I also think Apple is the only company today that in a position to lead in that direction. Microsoft might have been able to do it when they dominated the desktop world, but those days are long gone. Our main devices are now mobile ones, where Apple has a huge share and great influence.

Apple is also working with Epic Systems (the largest B2B tech provider to the health care business) and the Mayo Clinic (the “first and largest integrated nonprofit medical group practice in the world”). Out of the gate this has enormous promise for bringing health care systems into alignment with the individual, and for providing foundations for real VRM+CRM connections.

Of course we’ll know a lot more once iOS 8 gets here.

Meanwhile, some questions.

  • Can data gathered in the Health app easily flowed out into one’s non-Apple personal cloud or data store, and then flowed into the health care system of the individual’s choice?
  • In more concrete terms, would a UK citizen with integrated data in her Health app be able to flow that data into her Mydex personal data store, and from there into the National Health Service?  I don’t know, but I hope Mydex, Paoga, Ctrl-Shift and other players in the UK can find out soon, if they don’t know already.
  • Likewise, for the U.S., I would like to know if data can flow, at the individual’s control, back and forth from one’s Personal data vault or one’s Bosonweb or Emmett personal cloud and one’s Apple-hosted health data cloud (or a self-hosted one connected to one’s Apple cloud. And if data can easily flow from those to doctors and other health care providers. In Personal’s case, I’d like to know if data can flow through the Fill It app, which would be a handy thing.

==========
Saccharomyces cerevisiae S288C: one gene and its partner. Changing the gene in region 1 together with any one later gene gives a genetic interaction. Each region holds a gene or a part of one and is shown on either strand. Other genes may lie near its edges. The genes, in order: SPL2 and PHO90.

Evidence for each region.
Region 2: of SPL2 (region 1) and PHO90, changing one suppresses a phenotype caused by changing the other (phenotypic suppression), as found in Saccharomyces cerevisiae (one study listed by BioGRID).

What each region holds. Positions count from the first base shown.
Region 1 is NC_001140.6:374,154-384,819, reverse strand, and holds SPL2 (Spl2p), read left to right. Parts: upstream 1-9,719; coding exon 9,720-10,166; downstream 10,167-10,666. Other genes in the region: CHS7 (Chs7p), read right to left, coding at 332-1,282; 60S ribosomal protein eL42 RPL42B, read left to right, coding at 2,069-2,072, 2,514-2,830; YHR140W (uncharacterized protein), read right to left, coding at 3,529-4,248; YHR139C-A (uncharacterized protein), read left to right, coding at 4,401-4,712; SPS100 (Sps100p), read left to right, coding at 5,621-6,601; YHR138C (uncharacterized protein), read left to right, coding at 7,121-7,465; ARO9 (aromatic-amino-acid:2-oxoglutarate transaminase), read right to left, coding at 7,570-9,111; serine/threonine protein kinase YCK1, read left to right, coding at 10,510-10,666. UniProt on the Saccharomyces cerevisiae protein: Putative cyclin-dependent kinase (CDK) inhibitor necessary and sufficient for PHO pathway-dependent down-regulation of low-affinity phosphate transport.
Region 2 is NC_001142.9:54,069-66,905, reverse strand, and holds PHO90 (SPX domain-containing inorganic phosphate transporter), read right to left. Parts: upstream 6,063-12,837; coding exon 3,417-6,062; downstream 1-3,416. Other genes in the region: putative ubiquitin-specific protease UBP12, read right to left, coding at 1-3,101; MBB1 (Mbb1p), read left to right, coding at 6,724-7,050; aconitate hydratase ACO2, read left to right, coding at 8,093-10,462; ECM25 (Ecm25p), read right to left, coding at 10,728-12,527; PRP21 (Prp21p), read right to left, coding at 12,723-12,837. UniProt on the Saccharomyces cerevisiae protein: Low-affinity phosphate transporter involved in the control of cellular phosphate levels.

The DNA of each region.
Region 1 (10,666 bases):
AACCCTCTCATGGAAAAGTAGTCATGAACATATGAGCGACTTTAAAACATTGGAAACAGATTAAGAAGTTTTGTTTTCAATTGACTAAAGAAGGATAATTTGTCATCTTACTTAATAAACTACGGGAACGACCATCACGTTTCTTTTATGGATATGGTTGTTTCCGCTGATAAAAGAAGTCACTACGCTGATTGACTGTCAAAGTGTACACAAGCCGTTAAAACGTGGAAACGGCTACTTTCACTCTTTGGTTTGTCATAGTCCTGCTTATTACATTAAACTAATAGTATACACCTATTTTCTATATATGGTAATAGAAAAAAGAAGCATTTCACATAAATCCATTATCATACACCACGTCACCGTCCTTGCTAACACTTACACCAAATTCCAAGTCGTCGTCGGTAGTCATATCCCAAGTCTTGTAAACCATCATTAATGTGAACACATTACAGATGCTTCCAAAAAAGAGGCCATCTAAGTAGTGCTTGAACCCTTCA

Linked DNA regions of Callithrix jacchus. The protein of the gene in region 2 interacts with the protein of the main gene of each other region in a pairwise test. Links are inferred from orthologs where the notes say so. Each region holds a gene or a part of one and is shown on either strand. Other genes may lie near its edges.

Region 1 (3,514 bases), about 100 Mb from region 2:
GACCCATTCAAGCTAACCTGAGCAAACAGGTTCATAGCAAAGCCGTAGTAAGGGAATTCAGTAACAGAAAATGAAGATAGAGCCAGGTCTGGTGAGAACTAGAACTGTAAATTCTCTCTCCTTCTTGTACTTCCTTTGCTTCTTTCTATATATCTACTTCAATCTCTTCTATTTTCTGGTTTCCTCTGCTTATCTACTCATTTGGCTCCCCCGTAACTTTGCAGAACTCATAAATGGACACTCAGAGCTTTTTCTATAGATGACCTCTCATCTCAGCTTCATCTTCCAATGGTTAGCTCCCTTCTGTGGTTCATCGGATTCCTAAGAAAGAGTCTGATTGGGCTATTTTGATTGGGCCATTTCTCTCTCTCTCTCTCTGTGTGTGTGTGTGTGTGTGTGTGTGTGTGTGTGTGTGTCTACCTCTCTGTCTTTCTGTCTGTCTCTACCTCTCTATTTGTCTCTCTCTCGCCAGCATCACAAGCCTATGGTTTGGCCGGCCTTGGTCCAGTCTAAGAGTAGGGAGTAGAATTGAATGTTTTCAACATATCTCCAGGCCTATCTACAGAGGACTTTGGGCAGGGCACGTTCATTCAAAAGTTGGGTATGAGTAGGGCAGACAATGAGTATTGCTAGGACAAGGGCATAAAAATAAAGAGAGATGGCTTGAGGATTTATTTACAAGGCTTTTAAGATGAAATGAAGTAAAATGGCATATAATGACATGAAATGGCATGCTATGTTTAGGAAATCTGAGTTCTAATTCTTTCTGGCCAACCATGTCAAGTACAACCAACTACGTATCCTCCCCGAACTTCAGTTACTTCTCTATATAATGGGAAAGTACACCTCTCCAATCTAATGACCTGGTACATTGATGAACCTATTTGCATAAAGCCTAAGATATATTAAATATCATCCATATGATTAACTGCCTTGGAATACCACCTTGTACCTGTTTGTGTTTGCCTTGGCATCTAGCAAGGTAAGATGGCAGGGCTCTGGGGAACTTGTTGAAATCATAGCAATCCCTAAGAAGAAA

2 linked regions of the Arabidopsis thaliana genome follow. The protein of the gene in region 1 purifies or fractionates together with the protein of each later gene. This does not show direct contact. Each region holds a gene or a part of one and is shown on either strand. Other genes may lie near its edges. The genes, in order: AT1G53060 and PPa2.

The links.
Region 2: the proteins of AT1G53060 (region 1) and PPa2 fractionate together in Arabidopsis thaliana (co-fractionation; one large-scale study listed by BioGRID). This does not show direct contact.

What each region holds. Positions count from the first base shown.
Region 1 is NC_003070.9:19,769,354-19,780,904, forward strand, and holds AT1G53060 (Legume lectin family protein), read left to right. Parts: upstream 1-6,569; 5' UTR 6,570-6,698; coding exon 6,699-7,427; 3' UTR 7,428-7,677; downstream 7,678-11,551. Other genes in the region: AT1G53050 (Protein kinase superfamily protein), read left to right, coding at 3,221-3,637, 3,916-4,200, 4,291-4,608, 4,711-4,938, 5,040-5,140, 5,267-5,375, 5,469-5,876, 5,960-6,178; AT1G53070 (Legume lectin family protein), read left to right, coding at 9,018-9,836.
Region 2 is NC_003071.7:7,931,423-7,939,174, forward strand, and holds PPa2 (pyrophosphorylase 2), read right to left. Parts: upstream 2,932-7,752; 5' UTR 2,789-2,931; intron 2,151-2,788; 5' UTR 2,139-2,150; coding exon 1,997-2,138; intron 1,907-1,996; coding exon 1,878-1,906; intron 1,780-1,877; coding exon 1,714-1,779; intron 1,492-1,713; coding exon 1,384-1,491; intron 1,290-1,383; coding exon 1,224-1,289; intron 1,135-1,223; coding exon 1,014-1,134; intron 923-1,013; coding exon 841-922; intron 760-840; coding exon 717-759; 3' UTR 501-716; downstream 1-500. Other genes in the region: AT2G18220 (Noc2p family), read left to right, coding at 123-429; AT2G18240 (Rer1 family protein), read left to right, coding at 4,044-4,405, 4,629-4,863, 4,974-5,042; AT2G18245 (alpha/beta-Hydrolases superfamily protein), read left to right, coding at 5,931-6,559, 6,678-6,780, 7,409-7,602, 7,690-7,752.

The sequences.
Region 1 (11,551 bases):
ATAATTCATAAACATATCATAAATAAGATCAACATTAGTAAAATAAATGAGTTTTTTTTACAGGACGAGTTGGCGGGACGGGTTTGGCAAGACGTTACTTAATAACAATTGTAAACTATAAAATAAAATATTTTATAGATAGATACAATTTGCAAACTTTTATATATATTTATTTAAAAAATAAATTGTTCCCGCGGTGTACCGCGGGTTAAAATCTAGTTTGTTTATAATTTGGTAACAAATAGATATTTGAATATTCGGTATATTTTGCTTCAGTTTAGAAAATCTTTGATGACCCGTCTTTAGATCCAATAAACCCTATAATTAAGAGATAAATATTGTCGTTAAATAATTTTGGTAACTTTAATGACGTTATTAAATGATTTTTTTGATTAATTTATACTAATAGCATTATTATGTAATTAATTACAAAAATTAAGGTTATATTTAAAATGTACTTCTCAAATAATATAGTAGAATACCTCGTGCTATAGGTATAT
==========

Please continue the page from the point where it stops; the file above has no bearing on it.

• For Australia and New Zealand, I’d like to know if the same thing can be done for individuals from their MyWave, Welcomer, Geddup or Onexus personal clouds. I’d also like to know if data in the Health app can be viewed and used through, for example, Meeco‘s app. And what are the opportunities for any of those companies, plus 4th Party, Flamingo and other players, to participate in an ecosystem that has any and all of the companies just mentioned, plus Medicare (the Australian national health service, not to be confused with the American one just for persons 65+)?
  • Same questions go for Qiy in the Netherlands, CozyCloud in France, and many other VRooMy developers in other places. And what’s the play for the Respect Network, which brings consistencies to what many of the developers listed above bring to the market?

In all cases the unanswered question is whether or not your health data is locked inside Apple’s Health app. Apple says no: “With HealthKit, developers can make their apps even more useful by allowing them to access your health data, too. And you choose what you want shared. For example, you can allow the data from your blood pressure app to be automatically shared with your doctor. Or allow your nutrition app to tell your fitness apps how many calories you consume each day. When your health and fitness apps work together, they become more powerful. And you might, too.”

Sounds VRooMy to me. But we’ll see.

 

Cluetrain’s One Clue

dillo2Most people reading The Cluetrain Manifesto go straight to its 95 Theses, and usually quote the top one. I won’t mention it, because I would rather focus on Cluetrain’s main clue, which most people miss. It says this:

“if you only have time for one clue this year, this is the one to get…

we are not seats or eyeballs or end users or consumers.
we are human beings and our reach exceeds your grasp.

deal with it.

This statement expresses the full Cluetrain spirit —not only because of what it says, but because it adrenalized us, and guided everything we wrote in the Manifesto from that moment forward.

If Chris Locke hadn’t sent that little .gif to David Weinberger, Rick Levine and me, it’s possible (or probable) that Cluetrain would not have been written. The One Clue was, and remains, that important.